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Four arrested over death of Gorilla

The Uganda Wildlife Authority (UWA) has arrested four poachers in the Southern Sector of the Bwindi Impenetrable National Park following the death of a gorilla, the authority said.

The gorilla known as Rafiki (a Swahili word to mean “friend”) was a Silverback of the famous Nkuringo group which was the first to be habituated in the area and had 17 members now reduced to 16.

“On June 1st, 2020, Rafiki, the silver back of Nkuringo gorilla group was reported missing in the group and on June 2nd, 2020, our team mounted a search for the missing silver back,” a Friday statement from UWA said.

The arrest of the four individuals who confessed to be poachers came as a result of investigations into the Silverback’s death by UWA after a post-mortem report revealed that it sustained an injury by a sharp object that penetrated its left upper part of the abdomen up to the internal organs.

The key suspect, Felix Byamukama a resident of Murole village, Nyabwishenya Sub County, Kisoro District was found in possession of bush pig meat and several hunting devices including a spear, rope snares, wires snares and a dog hunting bell following a search of his home.




According to a statement from UWA, Byamukama confessed to killing the Gorilla in self-defence.

Byamukama told authorities that he had gone hunting in the park with Bampabenda Evarist when they came into contact with the gorilla group and that when the silverback charged at them, he speared it.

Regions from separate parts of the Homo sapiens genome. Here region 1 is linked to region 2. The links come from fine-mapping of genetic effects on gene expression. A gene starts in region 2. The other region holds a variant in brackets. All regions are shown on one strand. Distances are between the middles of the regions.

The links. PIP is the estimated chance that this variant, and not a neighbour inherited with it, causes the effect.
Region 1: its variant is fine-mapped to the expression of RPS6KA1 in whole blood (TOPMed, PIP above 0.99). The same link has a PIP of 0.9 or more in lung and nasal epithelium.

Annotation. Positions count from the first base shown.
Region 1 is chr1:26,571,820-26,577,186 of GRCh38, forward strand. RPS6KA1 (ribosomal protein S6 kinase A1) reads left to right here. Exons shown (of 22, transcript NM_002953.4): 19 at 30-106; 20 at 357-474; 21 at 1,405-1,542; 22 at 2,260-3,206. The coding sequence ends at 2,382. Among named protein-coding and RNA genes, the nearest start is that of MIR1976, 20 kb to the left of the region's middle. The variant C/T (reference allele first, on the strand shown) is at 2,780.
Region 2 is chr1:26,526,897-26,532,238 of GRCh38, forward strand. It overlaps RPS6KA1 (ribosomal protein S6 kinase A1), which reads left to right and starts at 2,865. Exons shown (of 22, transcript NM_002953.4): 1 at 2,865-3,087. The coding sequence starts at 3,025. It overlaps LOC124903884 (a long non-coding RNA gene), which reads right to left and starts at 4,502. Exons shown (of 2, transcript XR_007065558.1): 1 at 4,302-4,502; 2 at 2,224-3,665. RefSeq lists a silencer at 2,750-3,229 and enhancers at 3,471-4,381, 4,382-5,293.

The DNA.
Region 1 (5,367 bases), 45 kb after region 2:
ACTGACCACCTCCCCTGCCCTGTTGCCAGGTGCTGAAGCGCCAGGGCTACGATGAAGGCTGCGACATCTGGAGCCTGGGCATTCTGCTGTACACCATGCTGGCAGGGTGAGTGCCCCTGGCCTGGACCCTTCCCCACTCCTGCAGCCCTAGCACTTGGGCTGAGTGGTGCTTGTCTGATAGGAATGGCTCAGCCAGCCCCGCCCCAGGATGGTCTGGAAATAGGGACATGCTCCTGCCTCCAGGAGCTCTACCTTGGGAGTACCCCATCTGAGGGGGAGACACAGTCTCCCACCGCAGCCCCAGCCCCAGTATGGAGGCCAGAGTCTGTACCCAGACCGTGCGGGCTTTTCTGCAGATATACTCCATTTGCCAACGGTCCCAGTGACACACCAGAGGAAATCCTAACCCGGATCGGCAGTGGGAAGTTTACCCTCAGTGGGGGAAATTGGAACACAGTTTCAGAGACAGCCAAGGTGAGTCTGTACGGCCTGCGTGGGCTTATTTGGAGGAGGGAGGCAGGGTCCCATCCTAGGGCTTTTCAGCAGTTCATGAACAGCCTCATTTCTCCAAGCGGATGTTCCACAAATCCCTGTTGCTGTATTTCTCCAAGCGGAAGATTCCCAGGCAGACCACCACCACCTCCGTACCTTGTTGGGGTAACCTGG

He added that he shared some of the bush pig meat with fellow poachers Valence Museveni and Yonasi Mubangizi.

The UWA team working with the Chairman LCI Chairman of Murole village Mr. Ngabirano Pascal, arrested Bampabenda Evarist, Museveni Valence and Mubangisi Yonasi on June 7th, 2020.

The four suspects are currently at Kisoro Police station awaiting trial.

Poaching has continued to be a vice around and inside Uganda’s conservation areas posing a danger to the wildlife even when efforts like fencing off, increased surveillance and community sensitisation have been undertaken by the authorities.

In 2018, the International Union for Conservation of Nature declared the mountain gorilla was no longer ‘critically endangered’ but that the species remained “endangered,” following a surge in the gorilla population.

Uganda still has half of the world’s mountain gorilla population which are also found in two other countries of Rwanda and Democratic Republic of Congo.


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Ms Pamela Amia is a Multimedia Journalist, Conservationist and traveler.


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